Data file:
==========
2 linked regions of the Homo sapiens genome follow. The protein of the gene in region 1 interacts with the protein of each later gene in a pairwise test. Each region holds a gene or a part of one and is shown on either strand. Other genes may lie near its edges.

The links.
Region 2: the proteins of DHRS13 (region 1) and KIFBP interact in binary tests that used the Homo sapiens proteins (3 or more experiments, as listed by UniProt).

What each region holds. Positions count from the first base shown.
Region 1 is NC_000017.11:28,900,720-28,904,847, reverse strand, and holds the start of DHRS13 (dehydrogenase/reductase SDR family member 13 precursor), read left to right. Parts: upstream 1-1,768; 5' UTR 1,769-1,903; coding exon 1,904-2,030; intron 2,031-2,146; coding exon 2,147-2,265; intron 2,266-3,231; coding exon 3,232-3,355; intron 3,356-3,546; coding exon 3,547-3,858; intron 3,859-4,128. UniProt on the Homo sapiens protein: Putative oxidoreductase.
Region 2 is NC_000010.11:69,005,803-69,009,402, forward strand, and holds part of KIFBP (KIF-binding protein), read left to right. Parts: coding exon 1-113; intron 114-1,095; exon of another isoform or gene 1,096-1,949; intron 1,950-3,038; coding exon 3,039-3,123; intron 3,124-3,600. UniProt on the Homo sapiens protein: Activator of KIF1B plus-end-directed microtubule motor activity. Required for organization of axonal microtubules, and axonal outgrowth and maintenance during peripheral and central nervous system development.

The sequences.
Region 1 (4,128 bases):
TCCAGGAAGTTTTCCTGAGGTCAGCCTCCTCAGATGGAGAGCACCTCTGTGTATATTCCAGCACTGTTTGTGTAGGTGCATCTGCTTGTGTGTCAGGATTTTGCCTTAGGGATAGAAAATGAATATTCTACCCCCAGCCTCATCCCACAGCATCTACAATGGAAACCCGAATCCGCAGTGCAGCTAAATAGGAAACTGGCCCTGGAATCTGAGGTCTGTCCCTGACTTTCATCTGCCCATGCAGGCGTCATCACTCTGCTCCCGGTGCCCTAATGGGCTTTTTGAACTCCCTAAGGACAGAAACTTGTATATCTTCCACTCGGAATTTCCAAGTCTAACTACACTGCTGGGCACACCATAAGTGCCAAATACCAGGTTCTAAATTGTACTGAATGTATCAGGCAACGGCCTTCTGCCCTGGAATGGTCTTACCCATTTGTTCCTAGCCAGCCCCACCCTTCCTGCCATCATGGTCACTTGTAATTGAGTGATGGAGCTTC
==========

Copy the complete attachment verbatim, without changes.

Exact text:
2 linked regions of the Homo sapiens genome follow. The protein of the gene in region 1 interacts with the protein of each later gene in a pairwise test. Each region holds a gene or a part of one and is shown on either strand. Other genes may lie near its edges.

The links.
Region 2: the proteins of DHRS13 (region 1) and KIFBP interact in binary tests that used the Homo sapiens proteins (3 or more experiments, as listed by UniProt).

What each region holds. Positions count from the first base shown.
Region 1 is NC_000017.11:28,900,720-28,904,847, reverse strand, and holds the start of DHRS13 (dehydrogenase/reductase SDR family member 13 precursor), read left to right. Parts: upstream 1-1,768; 5' UTR 1,769-1,903; coding exon 1,904-2,030; intron 2,031-2,146; coding exon 2,147-2,265; intron 2,266-3,231; coding exon 3,232-3,355; intron 3,356-3,546; coding exon 3,547-3,858; intron 3,859-4,128. UniProt on the Homo sapiens protein: Putative oxidoreductase.
Region 2 is NC_000010.11:69,005,803-69,009,402, forward strand, and holds part of KIFBP (KIF-binding protein), read left to right. Parts: coding exon 1-113; intron 114-1,095; exon of another isoform or gene 1,096-1,949; intron 1,950-3,038; coding exon 3,039-3,123; intron 3,124-3,600. UniProt on the Homo sapiens protein: Activator of KIF1B plus-end-directed microtubule motor activity. Required for organization of axonal microtubules, and axonal outgrowth and maintenance during peripheral and central nervous system development.

The sequences.
Region 1 (4,128 bases):
TCCAGGAAGTTTTCCTGAGGTCAGCCTCCTCAGATGGAGAGCACCTCTGTGTATATTCCAGCACTGTTTGTGTAGGTGCATCTGCTTGTGTGTCAGGATTTTGCCTTAGGGATAGAAAATGAATATTCTACCCCCAGCCTCATCCCACAGCATCTACAATGGAAACCCGAATCCGCAGTGCAGCTAAATAGGAAACTGGCCCTGGAATCTGAGGTCTGTCCCTGACTTTCATCTGCCCATGCAGGCGTCATCACTCTGCTCCCGGTGCCCTAATGGGCTTTTTGAACTCCCTAAGGACAGAAACTTGTATATCTTCCACTCGGAATTTCCAAGTCTAACTACACTGCTGGGCACACCATAAGTGCCAAATACCAGGTTCTAAATTGTACTGAATGTATCAGGCAACGGCCTTCTGCCCTGGAATGGTCTTACCCATTTGTTCCTAGCCAGCCCCACCCTTCCTGCCATCATGGTCACTTGTAATTGAGTGATGGAGCTTC